New South Wales
Our final state - New South Wales.
A visit to the Blue Mountains was much looked forward to, this area having been a tourist favourite for well over 100 years. Accommodation is fully booked at weekends as Sydney is a short drive away, but many cottages are empty during the week. We managed to rent a cottage that can sleep 14 for the two of us for about £75 per night. We inhabited just a tiny mezzanine floor, ignoring the vast lounge area - perhaps reflecting that we have been used to a small living space for such a long time.
It was great to be able to walk out from our Lodge and within minutes to be in the bush. Five minutes into the walk Caroline warned Murray to 'be careful of that snake' as he put his boot down 2 inches from its head with the reply 'What snake?' As you can see from the pic it was a brown snake - you would have thought one of the most venemous snakes in the world would have a scarier name.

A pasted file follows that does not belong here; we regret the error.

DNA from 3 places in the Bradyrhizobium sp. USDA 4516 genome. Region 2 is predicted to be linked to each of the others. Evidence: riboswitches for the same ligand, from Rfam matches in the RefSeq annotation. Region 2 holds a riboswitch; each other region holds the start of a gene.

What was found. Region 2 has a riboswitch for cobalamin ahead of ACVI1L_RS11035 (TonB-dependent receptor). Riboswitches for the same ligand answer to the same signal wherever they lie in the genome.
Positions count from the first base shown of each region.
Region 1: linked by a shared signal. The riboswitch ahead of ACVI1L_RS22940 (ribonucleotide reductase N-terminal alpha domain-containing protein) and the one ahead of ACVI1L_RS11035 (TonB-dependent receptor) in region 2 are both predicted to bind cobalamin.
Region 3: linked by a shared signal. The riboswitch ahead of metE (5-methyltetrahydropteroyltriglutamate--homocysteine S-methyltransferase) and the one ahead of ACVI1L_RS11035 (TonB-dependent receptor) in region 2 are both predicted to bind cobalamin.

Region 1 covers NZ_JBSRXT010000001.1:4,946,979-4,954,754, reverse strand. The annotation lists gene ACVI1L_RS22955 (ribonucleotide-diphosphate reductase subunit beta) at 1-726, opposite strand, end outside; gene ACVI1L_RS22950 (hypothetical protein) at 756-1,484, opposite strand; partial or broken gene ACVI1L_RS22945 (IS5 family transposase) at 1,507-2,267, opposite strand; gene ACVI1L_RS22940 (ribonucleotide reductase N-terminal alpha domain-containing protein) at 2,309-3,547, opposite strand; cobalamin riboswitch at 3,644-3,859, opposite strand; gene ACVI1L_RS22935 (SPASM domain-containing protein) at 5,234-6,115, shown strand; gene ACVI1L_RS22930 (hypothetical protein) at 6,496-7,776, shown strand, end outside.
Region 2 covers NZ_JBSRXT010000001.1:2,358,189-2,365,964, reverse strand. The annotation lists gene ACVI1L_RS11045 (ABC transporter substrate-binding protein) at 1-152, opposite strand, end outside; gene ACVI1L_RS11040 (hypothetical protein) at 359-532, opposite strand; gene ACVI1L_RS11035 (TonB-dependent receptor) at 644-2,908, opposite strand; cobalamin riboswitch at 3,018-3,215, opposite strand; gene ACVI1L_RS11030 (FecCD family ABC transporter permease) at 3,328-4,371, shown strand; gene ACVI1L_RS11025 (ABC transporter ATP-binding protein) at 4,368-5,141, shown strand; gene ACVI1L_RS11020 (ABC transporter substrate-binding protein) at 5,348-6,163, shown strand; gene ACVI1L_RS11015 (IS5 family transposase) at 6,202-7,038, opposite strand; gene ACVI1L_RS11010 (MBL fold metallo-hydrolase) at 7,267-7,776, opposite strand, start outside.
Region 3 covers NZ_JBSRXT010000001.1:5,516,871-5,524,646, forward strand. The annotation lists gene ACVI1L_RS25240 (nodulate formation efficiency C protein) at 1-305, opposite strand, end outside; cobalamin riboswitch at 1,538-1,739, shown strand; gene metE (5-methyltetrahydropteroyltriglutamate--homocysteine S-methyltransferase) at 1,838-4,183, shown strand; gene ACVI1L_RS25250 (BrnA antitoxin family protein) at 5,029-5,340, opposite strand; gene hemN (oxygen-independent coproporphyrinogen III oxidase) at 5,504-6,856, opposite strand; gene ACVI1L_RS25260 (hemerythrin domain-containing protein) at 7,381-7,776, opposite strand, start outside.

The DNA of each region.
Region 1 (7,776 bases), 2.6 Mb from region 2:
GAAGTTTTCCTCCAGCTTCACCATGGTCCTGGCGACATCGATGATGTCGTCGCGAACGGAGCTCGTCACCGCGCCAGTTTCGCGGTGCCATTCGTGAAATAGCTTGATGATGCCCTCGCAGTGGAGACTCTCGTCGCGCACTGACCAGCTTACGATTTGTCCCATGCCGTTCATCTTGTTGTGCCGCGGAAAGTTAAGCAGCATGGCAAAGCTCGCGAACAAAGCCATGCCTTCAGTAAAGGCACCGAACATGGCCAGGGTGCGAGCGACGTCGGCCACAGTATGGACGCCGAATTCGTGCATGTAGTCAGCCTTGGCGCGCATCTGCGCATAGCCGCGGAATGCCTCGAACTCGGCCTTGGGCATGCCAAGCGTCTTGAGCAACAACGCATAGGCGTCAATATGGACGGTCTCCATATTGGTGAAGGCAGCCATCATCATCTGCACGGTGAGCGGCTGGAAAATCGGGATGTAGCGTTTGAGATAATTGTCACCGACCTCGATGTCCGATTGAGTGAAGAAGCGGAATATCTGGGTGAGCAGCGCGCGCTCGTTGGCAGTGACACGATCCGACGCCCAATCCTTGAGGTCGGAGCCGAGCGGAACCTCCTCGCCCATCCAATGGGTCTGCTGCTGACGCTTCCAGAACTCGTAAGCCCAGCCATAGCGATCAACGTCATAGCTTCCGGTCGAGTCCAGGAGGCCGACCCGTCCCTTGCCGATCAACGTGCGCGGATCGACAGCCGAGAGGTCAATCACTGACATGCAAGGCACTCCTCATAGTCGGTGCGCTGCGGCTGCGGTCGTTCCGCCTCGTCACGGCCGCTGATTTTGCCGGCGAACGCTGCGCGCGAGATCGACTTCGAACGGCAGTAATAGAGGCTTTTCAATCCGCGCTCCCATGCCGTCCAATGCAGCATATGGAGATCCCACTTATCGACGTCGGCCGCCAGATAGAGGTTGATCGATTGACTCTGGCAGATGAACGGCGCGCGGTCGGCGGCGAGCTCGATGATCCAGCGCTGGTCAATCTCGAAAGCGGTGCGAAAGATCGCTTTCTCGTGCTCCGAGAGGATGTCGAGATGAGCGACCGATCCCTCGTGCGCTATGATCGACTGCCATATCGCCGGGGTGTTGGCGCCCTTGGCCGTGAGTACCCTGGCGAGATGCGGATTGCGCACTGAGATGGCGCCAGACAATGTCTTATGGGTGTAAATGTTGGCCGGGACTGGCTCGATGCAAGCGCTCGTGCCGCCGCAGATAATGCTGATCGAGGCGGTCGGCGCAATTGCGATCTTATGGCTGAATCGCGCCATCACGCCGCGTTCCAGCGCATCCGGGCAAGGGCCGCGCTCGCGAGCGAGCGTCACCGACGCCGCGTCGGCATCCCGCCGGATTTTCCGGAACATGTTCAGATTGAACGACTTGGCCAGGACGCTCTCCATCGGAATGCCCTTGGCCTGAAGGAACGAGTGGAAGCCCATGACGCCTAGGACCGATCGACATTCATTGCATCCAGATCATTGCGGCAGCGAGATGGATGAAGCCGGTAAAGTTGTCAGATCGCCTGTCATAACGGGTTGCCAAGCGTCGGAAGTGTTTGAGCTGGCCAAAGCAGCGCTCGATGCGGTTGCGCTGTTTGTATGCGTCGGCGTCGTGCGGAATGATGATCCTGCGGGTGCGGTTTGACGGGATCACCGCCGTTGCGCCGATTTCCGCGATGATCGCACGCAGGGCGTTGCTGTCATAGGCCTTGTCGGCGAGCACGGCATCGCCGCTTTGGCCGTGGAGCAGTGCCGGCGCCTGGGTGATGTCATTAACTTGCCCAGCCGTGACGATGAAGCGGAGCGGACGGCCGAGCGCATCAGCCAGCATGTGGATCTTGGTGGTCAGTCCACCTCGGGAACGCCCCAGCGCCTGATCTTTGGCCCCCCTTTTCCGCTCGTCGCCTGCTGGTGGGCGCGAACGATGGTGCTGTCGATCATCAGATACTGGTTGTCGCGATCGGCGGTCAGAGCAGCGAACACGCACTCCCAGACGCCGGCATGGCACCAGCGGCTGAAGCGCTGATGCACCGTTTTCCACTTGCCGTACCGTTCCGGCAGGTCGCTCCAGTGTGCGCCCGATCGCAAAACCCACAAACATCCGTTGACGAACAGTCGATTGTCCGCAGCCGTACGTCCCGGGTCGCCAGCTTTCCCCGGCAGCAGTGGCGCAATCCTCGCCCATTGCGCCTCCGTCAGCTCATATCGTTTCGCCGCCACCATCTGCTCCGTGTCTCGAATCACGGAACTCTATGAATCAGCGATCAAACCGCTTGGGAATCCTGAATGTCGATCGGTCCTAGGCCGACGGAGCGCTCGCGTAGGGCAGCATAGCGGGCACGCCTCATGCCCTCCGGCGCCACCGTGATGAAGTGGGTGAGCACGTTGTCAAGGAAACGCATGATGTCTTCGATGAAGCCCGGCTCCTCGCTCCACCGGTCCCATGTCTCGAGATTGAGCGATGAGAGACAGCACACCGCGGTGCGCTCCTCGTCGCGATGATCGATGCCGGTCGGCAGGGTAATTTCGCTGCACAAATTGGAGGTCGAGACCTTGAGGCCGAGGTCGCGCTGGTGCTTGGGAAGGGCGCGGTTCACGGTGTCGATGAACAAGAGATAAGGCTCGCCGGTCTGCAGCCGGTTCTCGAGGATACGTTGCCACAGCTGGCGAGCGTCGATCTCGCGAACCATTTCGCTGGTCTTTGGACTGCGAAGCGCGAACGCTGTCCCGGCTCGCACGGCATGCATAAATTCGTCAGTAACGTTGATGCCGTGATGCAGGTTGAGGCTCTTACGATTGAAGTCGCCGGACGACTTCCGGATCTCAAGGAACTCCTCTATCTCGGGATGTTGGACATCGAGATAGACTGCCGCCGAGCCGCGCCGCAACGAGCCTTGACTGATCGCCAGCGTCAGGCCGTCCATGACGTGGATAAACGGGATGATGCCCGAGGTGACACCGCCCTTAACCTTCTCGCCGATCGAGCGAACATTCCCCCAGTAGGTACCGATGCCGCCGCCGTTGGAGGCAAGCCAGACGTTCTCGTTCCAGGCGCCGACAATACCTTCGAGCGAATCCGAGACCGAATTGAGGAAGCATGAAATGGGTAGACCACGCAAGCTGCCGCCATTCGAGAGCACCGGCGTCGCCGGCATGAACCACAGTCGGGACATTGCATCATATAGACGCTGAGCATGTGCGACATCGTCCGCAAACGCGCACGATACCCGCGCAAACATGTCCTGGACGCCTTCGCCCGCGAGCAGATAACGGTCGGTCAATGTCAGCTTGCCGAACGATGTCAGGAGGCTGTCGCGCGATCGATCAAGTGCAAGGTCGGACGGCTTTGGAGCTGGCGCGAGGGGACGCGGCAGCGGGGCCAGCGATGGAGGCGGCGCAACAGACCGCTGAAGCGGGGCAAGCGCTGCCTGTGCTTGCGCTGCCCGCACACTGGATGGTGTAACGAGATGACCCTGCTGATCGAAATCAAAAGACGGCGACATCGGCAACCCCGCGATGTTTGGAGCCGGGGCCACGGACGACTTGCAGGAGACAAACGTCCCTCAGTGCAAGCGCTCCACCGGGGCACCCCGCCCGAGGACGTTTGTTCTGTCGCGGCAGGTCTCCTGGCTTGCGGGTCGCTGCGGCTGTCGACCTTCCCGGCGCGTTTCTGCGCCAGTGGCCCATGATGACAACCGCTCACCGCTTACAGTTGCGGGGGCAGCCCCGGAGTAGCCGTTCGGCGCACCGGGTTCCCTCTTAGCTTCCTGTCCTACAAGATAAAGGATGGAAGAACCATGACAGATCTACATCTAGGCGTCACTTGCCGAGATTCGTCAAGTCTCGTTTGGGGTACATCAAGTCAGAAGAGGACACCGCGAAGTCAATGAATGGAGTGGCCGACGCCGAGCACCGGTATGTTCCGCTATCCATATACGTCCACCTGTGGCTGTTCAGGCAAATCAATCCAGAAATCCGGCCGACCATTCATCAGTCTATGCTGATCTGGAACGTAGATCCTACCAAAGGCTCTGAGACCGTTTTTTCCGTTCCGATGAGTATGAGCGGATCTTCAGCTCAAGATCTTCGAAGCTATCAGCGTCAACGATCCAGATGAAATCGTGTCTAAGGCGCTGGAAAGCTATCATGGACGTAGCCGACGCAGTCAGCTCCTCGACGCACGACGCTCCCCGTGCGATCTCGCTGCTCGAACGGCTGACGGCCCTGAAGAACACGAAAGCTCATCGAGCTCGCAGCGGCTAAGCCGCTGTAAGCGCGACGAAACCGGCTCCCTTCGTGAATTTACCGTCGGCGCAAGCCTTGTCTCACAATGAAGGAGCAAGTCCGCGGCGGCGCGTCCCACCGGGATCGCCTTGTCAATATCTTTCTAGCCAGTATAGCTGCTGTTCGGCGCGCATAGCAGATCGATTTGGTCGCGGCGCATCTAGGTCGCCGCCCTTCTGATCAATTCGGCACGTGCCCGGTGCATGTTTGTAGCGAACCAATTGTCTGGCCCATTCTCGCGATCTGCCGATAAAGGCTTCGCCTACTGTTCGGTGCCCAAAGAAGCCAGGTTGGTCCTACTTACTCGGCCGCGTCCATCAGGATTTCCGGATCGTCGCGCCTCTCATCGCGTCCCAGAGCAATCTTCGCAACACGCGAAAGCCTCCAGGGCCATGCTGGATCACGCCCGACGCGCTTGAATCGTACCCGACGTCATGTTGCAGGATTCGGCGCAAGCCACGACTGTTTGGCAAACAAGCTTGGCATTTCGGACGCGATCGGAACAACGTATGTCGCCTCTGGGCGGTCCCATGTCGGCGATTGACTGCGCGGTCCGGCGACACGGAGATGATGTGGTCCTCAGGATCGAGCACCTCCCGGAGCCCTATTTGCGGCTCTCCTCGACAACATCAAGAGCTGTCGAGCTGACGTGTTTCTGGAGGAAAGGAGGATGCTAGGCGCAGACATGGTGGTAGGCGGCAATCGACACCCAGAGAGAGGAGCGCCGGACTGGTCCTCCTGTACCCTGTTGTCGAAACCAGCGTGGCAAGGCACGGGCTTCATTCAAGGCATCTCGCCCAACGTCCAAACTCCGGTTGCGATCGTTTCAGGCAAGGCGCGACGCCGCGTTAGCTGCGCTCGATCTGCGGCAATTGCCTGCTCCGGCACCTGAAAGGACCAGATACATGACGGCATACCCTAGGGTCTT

We walked all day from waterfalls to viewpoint platforms with dizzying drops underneath, to Victorian picnic spots all surrounded by tree ferns, eucalyptus trees (the oil evaporating from the trees puts the 'blue' in Blue Mountains) to the sound of lyre bird melodies. The area is very stunning and in a secret location has trees (older than dinosaurs) that were thought to have been extinct for 231 million years until their relatively recent discovery. Our second day was a canyon walk through caves, tunnels and under rocks with a babbling stream full of orange cray fish and a multitude of singing birds. A day of being tourists meant a round trip to the world's steepest railway. As you are not strapped in you have to brace yourself to avoid falling forward. A walk along boardwalks gave us close up views of a mother lyre bird feeding herself and her baby. Such a great area.
The Three Sisters